U.S. single-family home prices rose in May, though the pace of gains cooled compared to the month before, a closely watched survey showed on Tuesday.
The S&P/Case Shiller composite index of 20 metropolitan areas gained 1 percent on a seasonally adjusted basis, shy of economists' forecast for a 1.5 percent increase. That marked a slower pace from April's 1.7 percent rise.
On a non-adjusted basis, prices rose 2.4 percent.
Compared to last May, prices also fell short of expectations, rising 12.2 percent from a year earlier. Still, it was the biggest annual gain since March 2006, matching a record set in April.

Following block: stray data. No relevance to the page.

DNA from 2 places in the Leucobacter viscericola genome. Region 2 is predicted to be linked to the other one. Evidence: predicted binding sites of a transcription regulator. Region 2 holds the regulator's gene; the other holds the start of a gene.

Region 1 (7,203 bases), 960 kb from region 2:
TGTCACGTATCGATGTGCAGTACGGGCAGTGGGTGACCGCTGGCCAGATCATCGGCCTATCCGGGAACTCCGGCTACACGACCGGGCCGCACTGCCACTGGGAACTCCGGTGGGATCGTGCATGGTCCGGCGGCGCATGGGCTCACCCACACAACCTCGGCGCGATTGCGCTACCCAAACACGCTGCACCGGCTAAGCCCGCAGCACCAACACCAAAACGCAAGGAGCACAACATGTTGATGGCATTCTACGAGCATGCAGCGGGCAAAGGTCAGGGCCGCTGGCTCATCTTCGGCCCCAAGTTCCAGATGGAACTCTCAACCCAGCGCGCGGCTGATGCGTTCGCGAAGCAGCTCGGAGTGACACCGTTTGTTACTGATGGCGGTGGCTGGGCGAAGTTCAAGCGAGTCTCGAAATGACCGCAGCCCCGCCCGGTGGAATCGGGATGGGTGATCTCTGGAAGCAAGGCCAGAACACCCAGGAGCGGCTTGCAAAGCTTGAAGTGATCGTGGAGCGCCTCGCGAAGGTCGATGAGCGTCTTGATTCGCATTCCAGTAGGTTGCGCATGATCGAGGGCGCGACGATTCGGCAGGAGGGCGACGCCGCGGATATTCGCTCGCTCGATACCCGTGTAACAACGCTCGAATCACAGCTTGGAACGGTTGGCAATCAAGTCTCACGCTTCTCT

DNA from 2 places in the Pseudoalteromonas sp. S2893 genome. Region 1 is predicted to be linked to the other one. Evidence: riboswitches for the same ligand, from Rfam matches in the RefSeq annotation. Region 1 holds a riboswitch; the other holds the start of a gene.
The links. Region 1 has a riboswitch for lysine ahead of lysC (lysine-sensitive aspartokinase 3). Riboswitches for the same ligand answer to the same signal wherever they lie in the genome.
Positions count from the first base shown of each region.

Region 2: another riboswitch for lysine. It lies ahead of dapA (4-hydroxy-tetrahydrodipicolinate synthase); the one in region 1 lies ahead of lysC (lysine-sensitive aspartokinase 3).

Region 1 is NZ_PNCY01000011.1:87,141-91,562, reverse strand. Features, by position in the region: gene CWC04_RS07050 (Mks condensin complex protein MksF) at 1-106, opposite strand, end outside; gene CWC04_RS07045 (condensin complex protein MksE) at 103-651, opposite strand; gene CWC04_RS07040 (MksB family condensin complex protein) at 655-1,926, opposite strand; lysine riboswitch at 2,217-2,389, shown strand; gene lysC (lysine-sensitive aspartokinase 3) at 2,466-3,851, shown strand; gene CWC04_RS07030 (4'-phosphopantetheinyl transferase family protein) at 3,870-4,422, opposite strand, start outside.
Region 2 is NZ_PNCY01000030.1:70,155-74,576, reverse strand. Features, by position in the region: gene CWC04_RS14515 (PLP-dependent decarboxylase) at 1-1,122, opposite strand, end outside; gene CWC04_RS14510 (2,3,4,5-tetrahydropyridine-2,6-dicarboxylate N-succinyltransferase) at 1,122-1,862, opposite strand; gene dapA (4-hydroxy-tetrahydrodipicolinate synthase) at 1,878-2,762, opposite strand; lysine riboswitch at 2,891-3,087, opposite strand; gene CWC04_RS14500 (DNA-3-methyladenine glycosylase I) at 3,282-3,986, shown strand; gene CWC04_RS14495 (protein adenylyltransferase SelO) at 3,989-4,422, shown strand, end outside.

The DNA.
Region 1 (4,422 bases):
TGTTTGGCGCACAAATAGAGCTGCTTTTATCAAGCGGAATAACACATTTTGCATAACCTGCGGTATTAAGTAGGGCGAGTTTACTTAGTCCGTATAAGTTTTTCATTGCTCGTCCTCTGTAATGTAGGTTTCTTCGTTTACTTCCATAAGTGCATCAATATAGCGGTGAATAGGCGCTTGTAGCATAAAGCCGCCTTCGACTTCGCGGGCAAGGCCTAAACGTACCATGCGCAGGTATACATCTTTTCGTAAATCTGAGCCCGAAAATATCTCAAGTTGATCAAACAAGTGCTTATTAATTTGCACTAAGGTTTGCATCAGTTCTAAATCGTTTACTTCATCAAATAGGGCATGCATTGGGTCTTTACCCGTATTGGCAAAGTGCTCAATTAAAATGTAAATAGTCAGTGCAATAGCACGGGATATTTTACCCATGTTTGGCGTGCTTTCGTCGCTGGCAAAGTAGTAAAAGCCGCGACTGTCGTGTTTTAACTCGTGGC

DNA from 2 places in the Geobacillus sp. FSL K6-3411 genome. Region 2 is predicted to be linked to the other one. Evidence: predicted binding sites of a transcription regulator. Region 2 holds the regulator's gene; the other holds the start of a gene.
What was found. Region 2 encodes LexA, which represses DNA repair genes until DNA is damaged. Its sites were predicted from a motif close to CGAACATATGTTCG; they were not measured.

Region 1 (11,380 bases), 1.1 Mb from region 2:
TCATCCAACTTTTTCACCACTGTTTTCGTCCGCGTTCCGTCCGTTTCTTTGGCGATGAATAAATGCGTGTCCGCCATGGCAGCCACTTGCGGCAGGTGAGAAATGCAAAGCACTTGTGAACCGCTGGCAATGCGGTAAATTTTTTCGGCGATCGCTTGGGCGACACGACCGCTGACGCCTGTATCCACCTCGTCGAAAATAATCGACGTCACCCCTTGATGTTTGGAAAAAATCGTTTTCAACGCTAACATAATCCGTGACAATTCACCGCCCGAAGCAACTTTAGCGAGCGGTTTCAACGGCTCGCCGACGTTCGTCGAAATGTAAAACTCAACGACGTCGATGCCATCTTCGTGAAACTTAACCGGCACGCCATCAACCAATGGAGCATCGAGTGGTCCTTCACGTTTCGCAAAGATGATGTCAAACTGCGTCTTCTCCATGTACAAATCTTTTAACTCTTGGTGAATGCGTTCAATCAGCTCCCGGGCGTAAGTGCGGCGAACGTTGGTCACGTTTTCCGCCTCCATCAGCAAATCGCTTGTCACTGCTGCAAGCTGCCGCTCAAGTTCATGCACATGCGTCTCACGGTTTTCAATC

The report was unlikely to alter economists' views that the housing sector continues to recover, making it a bright spot for the economy.
All 20 cities rose on a yearly basis, led by a 24.5 percent surge in San Francisco.